Then we worked our champagne magic. Instead of only paying the minimum amount due on each debt, we decided to add $200 every month to pay down our debt faster. But we didn’t split up that $200 between all the debts; we put the full $200 toward the debt with the highest interest rate.
Then we kept doing that until the debt with the highest interest was totally paid off. The next month, we took the amount we usually spent on that first debt and put it all toward the next highest-interest debt in line. And on and on until all debts were paid off.
So we had to spend an extra $200/month on debt. That’s the sucky part.
But here’s the great part: instead of costing $157,480 and can take 20 years and 10 months to pay off, our debt now only cost us $118,895 total and took just 7 years and 7 months to pay off.
That’s a savings of $38,585 and over 13 years of your life!
Seriously, go check out that Champagne Waterfall post for the details and a chance to get our totally free Champagne Waterfall Calculator to see how much you can save!
If you’re thinking, “um, I’m already putting $200/month into savings…how am I supposed to find another $200 for debt?”, you’re smart to be thinking ahead.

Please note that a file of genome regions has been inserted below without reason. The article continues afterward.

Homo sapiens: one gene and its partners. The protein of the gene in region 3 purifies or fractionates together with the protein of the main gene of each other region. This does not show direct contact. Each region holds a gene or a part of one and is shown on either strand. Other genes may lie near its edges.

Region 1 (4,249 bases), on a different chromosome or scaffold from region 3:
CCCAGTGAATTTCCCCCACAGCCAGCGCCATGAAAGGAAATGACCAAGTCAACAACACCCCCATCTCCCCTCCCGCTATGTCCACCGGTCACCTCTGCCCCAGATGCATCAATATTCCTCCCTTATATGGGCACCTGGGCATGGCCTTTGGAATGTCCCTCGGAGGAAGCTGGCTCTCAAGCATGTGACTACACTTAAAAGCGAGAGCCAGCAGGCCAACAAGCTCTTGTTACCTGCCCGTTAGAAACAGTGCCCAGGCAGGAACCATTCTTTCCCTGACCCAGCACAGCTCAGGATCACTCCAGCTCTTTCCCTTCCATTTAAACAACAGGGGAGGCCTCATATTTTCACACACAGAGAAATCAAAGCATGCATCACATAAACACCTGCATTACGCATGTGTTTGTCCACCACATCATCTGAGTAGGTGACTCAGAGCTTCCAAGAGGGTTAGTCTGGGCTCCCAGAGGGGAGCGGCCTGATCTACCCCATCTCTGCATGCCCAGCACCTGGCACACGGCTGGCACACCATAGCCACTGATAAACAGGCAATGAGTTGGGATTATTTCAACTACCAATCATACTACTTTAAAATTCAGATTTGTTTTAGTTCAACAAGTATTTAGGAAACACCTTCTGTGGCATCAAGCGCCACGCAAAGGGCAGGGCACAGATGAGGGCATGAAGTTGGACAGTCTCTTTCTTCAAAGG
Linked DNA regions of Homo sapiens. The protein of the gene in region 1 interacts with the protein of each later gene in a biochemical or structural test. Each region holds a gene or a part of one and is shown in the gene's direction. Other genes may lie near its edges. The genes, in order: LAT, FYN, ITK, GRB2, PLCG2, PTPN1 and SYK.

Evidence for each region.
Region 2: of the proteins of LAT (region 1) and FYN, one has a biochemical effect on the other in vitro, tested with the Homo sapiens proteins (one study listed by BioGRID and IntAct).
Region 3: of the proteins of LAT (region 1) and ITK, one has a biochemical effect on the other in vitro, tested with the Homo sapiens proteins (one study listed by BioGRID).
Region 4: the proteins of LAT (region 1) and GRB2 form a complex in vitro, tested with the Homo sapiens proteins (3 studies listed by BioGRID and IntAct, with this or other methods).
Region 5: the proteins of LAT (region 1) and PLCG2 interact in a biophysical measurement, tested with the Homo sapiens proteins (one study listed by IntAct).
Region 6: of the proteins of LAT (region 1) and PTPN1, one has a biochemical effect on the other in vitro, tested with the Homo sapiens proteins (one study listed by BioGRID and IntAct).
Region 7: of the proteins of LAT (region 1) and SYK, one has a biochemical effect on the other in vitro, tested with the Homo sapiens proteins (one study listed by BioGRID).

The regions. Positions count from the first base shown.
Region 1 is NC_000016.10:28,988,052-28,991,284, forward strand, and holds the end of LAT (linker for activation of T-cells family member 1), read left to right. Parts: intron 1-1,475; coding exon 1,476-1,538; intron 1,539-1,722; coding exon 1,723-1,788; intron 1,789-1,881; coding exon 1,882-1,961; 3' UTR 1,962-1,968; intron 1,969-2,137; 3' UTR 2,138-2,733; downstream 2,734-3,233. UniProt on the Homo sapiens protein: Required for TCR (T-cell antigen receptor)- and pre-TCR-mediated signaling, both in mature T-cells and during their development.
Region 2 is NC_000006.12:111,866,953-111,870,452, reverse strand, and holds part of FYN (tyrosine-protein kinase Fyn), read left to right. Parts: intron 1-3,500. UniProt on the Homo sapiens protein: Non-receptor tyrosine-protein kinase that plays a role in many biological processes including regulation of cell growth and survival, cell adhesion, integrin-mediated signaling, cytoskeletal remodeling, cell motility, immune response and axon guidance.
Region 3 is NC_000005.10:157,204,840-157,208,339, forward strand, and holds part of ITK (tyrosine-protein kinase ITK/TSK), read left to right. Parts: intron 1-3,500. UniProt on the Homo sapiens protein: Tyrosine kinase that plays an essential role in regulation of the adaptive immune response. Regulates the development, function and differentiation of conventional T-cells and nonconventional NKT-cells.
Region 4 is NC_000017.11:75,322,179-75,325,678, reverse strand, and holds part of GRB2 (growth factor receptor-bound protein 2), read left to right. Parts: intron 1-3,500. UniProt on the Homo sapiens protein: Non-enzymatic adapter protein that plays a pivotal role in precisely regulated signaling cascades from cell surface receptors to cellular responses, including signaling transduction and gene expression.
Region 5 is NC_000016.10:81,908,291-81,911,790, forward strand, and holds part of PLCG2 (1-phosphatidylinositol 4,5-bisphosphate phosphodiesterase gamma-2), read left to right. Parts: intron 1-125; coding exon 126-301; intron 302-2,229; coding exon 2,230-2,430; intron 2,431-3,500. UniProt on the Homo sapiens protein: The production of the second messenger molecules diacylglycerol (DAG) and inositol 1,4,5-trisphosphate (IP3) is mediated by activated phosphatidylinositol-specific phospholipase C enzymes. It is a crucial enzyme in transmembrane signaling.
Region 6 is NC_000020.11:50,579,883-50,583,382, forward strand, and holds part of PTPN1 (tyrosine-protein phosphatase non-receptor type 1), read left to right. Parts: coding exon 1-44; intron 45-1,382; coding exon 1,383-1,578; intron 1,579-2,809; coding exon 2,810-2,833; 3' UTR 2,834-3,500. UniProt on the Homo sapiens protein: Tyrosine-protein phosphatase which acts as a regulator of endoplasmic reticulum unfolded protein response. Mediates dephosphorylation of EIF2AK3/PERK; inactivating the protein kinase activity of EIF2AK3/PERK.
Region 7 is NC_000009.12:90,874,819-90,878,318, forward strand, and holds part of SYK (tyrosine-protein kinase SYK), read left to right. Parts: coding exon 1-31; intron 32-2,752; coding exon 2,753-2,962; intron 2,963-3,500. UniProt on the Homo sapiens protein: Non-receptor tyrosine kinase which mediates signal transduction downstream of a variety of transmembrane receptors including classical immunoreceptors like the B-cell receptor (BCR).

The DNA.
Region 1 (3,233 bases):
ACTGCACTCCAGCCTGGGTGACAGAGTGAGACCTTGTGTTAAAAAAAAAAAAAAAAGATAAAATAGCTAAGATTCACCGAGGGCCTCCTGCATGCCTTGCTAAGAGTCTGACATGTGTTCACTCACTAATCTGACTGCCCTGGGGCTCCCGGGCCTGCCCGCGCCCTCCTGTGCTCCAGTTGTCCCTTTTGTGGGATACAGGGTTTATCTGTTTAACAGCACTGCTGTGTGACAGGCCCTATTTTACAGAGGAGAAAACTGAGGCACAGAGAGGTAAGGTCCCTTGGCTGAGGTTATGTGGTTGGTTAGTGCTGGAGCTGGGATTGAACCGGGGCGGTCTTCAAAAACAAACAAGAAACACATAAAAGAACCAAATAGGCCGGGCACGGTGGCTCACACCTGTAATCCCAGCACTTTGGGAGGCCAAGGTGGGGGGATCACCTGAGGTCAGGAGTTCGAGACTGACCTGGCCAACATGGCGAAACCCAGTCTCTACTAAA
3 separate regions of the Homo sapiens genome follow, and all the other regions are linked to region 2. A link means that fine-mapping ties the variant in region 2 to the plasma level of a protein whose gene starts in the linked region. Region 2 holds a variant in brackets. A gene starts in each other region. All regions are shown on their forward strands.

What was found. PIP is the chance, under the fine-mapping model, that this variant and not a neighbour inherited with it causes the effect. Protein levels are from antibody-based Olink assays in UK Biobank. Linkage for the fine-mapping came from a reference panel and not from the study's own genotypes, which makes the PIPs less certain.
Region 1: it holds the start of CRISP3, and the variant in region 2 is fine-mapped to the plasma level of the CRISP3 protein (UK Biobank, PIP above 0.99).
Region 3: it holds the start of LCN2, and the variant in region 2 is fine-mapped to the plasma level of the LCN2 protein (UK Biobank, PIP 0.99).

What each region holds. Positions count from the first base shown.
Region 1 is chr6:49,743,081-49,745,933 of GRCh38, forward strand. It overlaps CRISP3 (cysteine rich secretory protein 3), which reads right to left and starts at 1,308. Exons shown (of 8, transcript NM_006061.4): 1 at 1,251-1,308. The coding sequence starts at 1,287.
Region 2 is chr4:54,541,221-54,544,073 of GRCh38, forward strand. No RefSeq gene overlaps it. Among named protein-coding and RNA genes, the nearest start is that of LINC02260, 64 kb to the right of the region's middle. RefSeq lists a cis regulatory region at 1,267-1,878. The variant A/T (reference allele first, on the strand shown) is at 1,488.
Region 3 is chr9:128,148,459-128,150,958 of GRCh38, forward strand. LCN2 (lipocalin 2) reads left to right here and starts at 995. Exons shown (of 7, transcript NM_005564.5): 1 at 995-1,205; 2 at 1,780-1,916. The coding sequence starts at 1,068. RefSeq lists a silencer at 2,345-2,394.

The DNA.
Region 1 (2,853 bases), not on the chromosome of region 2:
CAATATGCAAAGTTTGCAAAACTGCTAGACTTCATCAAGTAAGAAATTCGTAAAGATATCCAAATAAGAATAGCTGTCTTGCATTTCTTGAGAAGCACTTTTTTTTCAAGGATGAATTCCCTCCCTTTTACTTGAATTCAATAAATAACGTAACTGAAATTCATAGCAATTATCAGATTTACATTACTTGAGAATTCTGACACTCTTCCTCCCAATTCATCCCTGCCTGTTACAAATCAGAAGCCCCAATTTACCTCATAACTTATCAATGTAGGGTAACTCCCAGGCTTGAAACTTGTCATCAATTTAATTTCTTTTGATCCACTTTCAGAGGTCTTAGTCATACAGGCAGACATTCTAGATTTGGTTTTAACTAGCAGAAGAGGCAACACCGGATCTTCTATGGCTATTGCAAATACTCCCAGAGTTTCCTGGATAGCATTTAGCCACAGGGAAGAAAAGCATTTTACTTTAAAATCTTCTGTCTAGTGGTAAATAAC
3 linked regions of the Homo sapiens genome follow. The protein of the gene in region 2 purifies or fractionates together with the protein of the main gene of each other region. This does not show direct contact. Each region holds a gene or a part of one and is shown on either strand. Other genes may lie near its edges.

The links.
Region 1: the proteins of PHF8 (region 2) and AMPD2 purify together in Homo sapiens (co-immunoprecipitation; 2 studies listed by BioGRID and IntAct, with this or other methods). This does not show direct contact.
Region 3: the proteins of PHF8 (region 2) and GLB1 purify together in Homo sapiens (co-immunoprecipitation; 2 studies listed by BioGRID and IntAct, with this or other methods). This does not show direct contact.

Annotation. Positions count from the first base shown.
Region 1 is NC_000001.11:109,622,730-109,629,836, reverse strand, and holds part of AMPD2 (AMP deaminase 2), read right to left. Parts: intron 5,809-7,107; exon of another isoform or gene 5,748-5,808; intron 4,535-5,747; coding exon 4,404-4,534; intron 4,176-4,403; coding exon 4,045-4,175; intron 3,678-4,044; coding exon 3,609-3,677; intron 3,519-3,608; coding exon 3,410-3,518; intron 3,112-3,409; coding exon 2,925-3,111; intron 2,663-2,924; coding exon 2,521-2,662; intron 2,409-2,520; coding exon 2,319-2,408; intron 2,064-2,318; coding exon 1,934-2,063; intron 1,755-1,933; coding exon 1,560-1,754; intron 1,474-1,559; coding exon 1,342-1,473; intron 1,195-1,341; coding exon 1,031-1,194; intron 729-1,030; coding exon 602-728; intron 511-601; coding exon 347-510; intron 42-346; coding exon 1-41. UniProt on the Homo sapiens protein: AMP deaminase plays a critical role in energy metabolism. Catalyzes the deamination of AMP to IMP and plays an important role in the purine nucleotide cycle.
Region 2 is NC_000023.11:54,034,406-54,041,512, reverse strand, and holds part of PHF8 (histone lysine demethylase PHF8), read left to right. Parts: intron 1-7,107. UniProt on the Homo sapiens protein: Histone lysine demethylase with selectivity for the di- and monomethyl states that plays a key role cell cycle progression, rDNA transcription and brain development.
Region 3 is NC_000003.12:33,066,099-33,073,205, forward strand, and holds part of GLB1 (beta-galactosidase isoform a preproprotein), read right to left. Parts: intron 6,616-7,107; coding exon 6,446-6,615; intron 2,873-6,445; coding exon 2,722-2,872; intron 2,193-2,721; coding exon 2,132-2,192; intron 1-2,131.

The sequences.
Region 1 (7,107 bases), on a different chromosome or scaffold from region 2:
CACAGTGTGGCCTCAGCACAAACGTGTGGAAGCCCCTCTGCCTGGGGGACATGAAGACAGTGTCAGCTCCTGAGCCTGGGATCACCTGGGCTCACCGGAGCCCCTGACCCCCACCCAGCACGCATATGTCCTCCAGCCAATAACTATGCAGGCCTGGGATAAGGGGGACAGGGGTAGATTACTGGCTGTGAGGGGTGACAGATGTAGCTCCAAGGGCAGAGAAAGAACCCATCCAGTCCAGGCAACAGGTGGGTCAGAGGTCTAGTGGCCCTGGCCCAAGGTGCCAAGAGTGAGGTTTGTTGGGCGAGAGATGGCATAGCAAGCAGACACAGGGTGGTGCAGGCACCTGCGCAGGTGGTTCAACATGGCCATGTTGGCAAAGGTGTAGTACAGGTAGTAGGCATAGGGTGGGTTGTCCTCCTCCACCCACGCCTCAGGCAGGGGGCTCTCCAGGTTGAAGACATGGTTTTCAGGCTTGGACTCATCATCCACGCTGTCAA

You have a couple options:
- try to cut your expenses even further if you can
- try to earn even more money if you can
- wait until you have at least $1,000 saved in your emergency fund, then stop your automatic transfers and use that money toward debt until your debts are paid off. Then you can use all the money that was going toward to debt quickly finish your emergency fund
- split up your $200 so you have $100/month going toward savings and $100/month going toward debt. Just know that you’re tempting fate; it’ll take you twice as long to build your emergency fund, and who knows what will happen in the coming months.
4. Start Your Retirement Plan (Even if You’re Only 20!)
This sounds like a bad idea, right? You’re struggling to pay your bills plus save for emergencies plus pay down debt, and now I’m telling you to also start saving for retirement this year. How is that supposed to happen?
That’s a legit question. But before we go there, let’s answer a more pressing question: Why do I need to start saving now when retirement is like a lifetime away?
The answer is compound interest.
What exactly is compound interest? It’s friggin magic is what it is! Compound interest is making money on the money your money is making!
Ok, you probably know about earning interest. Interest is the amount the bank pays you for storing your money with them. You stash your money in an account, and every month a tiny amount of money shows up in your account. So your money is making money.
But compound interest takes this to the next level. That interest your money earned is now sitting in your account and able to earn interest of its own. So now you’re making money on the money your money is making.
This is exponential growth. The more time your money has to grow, the faster and higher it’ll grow.